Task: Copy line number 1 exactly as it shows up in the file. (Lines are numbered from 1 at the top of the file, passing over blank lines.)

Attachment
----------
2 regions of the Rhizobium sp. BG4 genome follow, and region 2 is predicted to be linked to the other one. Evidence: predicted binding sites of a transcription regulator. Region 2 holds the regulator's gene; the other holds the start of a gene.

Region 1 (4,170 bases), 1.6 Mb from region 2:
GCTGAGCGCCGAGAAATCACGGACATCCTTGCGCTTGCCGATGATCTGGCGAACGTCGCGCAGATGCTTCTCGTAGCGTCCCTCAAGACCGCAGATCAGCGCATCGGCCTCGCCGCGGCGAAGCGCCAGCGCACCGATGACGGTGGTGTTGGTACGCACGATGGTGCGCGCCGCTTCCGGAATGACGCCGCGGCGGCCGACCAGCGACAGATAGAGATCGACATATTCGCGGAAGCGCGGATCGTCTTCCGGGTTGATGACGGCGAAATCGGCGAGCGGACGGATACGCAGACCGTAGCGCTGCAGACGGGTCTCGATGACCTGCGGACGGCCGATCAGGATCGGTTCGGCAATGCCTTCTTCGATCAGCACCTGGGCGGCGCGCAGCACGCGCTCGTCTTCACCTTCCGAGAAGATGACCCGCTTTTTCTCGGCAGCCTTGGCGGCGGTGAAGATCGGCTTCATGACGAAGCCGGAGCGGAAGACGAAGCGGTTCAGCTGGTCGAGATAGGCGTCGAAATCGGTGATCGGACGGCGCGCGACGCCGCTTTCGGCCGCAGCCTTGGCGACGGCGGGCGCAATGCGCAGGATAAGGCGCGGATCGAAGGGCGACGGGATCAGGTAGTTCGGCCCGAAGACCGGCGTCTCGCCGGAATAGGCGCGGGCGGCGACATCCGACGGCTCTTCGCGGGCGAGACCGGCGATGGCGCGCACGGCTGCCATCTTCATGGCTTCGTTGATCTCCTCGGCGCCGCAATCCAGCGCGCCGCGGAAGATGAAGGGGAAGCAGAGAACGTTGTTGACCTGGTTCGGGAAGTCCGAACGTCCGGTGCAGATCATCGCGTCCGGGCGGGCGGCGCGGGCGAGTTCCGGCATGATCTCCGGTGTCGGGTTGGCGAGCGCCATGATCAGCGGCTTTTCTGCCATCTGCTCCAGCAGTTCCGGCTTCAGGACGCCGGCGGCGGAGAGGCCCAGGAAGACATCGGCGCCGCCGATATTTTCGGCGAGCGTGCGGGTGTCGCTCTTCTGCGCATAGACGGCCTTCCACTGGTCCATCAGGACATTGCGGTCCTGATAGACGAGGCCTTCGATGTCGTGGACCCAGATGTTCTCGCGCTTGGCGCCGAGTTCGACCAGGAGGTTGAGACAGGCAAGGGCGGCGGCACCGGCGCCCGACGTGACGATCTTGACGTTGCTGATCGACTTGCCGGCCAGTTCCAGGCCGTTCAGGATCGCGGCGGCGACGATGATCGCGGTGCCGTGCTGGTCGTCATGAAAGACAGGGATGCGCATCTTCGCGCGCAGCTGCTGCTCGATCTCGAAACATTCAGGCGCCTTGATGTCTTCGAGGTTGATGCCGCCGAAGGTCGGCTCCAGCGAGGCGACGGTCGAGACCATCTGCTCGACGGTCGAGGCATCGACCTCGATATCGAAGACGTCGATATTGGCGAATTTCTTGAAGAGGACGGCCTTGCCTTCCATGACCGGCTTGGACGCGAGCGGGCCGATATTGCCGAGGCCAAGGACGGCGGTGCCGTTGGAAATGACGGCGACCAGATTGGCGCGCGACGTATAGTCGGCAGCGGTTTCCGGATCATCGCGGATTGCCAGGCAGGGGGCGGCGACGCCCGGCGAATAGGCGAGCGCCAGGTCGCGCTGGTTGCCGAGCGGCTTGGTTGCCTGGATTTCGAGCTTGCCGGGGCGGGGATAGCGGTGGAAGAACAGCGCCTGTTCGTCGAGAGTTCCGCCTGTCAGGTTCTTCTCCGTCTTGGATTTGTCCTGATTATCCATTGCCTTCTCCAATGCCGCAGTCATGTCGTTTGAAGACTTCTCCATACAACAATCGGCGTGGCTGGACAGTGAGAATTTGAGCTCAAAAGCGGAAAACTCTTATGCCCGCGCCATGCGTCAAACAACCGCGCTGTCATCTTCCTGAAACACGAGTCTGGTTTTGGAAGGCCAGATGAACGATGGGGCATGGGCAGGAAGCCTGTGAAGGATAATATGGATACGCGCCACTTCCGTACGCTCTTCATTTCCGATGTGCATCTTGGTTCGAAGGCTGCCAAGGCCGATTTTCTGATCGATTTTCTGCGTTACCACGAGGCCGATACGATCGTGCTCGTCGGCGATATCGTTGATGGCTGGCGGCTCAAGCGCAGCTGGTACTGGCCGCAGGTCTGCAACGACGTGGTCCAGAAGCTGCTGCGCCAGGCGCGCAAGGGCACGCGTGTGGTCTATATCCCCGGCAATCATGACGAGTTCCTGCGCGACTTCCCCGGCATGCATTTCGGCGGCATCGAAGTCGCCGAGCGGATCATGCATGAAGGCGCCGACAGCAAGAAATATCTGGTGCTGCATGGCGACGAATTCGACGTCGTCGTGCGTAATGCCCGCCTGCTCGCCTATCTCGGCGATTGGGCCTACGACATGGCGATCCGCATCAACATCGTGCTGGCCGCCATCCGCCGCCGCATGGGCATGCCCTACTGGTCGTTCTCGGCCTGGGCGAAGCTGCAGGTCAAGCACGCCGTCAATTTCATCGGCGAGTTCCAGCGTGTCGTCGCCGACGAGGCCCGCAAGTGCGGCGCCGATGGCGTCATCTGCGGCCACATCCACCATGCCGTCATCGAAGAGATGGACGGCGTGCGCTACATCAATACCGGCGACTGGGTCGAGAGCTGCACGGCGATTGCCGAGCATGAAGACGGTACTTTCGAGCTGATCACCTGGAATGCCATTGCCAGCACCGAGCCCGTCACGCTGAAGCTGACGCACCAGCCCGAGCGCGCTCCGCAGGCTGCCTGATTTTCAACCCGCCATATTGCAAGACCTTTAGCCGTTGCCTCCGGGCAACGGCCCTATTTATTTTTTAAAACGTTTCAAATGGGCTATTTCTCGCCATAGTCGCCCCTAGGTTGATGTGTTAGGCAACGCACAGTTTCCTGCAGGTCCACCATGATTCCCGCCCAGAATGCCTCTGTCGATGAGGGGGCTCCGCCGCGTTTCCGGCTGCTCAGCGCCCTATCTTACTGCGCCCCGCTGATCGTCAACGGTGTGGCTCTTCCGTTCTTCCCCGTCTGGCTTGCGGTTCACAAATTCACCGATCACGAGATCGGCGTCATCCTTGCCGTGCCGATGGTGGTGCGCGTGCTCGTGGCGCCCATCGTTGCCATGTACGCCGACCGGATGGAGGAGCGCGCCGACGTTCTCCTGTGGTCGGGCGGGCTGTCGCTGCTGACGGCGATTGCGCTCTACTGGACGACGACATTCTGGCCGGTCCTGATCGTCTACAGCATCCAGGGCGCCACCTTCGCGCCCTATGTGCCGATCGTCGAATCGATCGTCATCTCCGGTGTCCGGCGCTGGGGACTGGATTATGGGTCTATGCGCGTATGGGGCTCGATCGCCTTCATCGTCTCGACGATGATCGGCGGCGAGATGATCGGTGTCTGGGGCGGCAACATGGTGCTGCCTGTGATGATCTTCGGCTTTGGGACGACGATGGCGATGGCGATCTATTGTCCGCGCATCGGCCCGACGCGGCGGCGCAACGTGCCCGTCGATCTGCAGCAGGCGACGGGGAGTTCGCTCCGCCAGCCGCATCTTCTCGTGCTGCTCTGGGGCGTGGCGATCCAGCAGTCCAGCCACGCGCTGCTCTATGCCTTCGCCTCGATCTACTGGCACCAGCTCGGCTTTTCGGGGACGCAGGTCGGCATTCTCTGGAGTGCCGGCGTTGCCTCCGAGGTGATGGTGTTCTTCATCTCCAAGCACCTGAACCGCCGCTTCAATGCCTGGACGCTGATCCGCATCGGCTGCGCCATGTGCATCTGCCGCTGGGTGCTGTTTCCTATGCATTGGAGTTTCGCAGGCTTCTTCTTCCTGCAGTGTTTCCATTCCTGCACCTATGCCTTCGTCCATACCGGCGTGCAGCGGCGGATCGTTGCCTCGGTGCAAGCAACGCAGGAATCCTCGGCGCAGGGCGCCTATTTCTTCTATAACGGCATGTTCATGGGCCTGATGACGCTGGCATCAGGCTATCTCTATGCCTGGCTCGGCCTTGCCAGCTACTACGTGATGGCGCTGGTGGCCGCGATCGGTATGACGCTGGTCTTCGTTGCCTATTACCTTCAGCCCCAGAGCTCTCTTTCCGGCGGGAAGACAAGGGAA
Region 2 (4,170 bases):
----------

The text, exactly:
2 regions of the Rhizobium sp. BG4 genome follow, and region 2 is predicted to be linked to the other one. Evidence: predicted binding sites of a transcription regulator. Region 2 holds the regulator's gene; the other holds the start of a gene.